When we zoom in closer, this highly configured landscape appears simultaneously to be newly extracted from the site and to be deeply embedded and enduring. The organization of the site seems at once purposeful and indecipherable. My curiosity is piqued by the distant view, and by the knowledge that this park has been designed by the same landscape architects who transformed the former BP tank site in Berry’s Bay from a major assemblage of fuel infrastructure into a thriving, living sculptural landscape. What kind of urban park has been created out of the detritus of yet another redundant industrial site, and how does it sit within the wider urban drama of the constantly changing harbour edge?

Coming from Auckland, a city with abundant harbour edges but comparatively less readily accessible public coastal access, I’ve always thought the ubiquity of Sydney’s harbour parks to be remarkably generous and far-sighted. Yet this public domain has also required strategic vision and vigilance to connect, protect and expand the parcels of land that have been set aside or become potentially available as former industrial uses have been transformed or relocated. Committed local and political pressure was exerted to return this headland site to public use after a long career as a constantly reconfigured working landscape, most recently as a lubricating oil processing plant. Eventually it came under the control of the Sydney Harbour Foreshore Authority.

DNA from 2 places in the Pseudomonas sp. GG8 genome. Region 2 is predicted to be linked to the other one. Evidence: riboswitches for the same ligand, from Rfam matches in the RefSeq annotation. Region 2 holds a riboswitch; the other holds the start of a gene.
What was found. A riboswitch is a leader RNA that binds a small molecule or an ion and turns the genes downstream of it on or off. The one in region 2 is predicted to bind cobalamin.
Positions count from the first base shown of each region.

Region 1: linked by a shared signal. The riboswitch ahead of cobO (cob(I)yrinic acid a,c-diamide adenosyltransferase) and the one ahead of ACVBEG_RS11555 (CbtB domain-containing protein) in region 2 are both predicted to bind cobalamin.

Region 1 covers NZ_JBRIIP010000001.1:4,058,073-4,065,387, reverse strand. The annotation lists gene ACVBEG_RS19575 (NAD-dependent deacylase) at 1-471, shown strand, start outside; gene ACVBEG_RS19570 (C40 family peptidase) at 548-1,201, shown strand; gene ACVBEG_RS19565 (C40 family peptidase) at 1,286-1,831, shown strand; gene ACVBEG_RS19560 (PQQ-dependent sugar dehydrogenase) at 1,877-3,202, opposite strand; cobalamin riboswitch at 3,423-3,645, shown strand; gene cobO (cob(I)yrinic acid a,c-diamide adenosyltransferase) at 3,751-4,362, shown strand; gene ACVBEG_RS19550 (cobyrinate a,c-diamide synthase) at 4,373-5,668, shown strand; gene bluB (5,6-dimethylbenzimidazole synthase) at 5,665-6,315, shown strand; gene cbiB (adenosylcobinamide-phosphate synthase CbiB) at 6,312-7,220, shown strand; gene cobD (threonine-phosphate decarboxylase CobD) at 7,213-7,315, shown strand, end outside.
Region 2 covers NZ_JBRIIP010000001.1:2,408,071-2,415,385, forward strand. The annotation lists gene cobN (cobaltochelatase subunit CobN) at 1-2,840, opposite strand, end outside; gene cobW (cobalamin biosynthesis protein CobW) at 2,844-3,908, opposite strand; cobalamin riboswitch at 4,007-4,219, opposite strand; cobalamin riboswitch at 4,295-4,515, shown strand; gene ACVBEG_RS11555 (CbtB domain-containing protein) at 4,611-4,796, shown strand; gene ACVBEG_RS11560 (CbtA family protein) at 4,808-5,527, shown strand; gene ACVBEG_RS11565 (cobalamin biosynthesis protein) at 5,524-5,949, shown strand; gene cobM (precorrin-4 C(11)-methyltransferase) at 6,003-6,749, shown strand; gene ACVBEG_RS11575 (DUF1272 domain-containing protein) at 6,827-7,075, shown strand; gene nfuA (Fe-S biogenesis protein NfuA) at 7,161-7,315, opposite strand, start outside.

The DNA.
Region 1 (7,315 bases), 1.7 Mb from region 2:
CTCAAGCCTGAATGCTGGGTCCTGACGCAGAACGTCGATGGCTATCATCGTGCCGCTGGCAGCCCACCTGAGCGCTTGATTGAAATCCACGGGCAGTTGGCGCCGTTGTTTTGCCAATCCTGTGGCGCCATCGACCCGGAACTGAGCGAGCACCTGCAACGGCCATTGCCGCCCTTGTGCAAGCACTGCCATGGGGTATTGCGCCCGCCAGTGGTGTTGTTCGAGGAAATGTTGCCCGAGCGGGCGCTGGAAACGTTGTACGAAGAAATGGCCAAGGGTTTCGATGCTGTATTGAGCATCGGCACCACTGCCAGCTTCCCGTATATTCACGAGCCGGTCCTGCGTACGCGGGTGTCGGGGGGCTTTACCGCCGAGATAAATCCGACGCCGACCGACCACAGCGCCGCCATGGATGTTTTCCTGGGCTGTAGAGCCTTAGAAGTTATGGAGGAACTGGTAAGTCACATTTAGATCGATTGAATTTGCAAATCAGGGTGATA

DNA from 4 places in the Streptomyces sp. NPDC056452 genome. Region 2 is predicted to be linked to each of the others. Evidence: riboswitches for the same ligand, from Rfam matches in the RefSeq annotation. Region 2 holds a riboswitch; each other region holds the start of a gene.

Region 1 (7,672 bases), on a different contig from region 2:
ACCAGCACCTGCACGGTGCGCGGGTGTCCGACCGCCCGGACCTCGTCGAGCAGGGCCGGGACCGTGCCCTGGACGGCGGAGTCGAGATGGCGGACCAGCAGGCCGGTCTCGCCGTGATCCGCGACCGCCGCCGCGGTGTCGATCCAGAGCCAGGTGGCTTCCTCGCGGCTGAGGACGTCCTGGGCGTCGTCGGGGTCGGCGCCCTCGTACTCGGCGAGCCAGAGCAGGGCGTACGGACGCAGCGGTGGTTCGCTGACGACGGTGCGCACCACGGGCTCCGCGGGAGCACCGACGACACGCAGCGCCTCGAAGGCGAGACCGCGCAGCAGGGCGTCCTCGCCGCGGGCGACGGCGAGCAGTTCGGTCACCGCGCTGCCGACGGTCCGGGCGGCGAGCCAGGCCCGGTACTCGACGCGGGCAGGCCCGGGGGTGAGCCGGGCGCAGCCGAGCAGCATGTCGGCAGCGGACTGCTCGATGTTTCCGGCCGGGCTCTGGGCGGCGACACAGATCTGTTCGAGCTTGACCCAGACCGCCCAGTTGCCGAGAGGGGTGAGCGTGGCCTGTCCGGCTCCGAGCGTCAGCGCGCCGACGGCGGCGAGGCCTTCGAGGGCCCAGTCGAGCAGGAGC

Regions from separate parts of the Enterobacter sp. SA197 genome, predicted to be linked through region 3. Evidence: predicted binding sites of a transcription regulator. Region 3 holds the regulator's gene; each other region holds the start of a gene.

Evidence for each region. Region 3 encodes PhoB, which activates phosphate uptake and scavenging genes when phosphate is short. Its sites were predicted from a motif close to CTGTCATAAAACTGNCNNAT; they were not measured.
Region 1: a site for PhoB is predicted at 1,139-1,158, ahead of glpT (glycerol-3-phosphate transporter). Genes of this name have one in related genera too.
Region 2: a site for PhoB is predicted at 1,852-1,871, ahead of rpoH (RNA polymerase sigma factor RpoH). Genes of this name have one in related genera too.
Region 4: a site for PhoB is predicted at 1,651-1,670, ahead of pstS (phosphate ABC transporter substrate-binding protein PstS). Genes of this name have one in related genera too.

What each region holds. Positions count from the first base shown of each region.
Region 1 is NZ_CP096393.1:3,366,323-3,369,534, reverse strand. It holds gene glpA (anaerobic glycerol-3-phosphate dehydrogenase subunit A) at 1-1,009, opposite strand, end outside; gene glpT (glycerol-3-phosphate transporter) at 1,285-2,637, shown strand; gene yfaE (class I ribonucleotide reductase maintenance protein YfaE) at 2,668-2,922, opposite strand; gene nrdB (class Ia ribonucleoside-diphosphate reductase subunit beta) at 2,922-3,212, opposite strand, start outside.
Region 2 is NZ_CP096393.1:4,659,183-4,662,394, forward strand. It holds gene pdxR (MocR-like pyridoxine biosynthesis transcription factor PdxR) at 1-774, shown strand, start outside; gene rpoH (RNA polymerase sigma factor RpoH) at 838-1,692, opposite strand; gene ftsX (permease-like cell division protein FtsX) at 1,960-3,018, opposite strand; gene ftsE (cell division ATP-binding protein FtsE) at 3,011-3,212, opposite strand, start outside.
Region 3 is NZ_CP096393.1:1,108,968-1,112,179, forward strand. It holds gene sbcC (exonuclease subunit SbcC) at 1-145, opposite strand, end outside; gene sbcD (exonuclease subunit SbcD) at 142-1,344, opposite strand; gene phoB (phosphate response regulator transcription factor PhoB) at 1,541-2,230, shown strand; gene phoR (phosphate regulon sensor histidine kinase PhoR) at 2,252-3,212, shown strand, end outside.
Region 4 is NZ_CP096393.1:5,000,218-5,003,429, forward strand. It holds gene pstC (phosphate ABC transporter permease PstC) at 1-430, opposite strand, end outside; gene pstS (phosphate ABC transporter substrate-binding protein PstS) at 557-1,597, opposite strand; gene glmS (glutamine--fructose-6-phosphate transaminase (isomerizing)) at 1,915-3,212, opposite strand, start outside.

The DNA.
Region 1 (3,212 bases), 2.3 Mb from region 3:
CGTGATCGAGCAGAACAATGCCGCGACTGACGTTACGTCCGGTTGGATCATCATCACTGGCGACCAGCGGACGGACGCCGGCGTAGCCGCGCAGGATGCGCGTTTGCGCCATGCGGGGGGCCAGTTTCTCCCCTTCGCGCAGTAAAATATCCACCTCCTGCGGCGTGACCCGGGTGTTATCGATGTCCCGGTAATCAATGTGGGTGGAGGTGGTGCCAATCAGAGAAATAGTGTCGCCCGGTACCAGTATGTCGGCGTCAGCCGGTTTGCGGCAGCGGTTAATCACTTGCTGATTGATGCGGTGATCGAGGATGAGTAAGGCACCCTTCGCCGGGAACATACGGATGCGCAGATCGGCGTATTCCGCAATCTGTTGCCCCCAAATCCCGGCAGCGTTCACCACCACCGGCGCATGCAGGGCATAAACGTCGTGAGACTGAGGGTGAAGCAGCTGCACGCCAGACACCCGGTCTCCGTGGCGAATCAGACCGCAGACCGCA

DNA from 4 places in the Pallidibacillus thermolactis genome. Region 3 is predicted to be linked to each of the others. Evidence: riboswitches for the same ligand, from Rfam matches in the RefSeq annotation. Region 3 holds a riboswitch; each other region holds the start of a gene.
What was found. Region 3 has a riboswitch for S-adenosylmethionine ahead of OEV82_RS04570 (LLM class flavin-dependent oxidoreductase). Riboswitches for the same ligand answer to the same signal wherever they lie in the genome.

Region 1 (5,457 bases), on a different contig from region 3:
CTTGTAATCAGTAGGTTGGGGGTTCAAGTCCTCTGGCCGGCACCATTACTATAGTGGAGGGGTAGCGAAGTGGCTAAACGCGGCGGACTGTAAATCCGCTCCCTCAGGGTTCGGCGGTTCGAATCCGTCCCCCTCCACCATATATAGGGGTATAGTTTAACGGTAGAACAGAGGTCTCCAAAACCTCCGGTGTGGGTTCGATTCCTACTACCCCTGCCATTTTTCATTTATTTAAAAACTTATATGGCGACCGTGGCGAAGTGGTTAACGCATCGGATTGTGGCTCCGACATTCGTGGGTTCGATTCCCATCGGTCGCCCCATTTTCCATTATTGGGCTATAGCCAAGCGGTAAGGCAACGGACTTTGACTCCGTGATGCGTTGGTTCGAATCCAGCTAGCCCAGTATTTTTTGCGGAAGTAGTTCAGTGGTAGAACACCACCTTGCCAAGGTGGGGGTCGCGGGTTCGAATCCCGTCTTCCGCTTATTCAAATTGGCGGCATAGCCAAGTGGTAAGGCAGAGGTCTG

The transformation of the landscape from its former industrial use to a public park was complex and potentially treacherous, both as a process and as resulting form. The project was bounced from the masterplan stage produced by one assemblage of landscape expertise (landscape architects Anton James, Context Landscape Design and Craig Burton) to a physical stripping and reshaping of the site for remediation purposes by other agencies, and at the design and documentation stage transferred to yet another firm, McGregor Coxall.

Protracted issues of site control and access, and uncertainties about the physical shape and structural strength of the landform and remaining industrial remnants, led to a highly responsive and nuanced design process. Through a meticulous process of on-site rediscovery, mapping, modelling and remapping, the designers balanced the overall programmatic and spatial intentions of the masterplan with the contingencies of radically reshaped terrain. The distinctive ambiguity of the landscape is reinforced by layers of artful design intervention that are as much concerned with paring away as with adding new fabric to the incised terrain.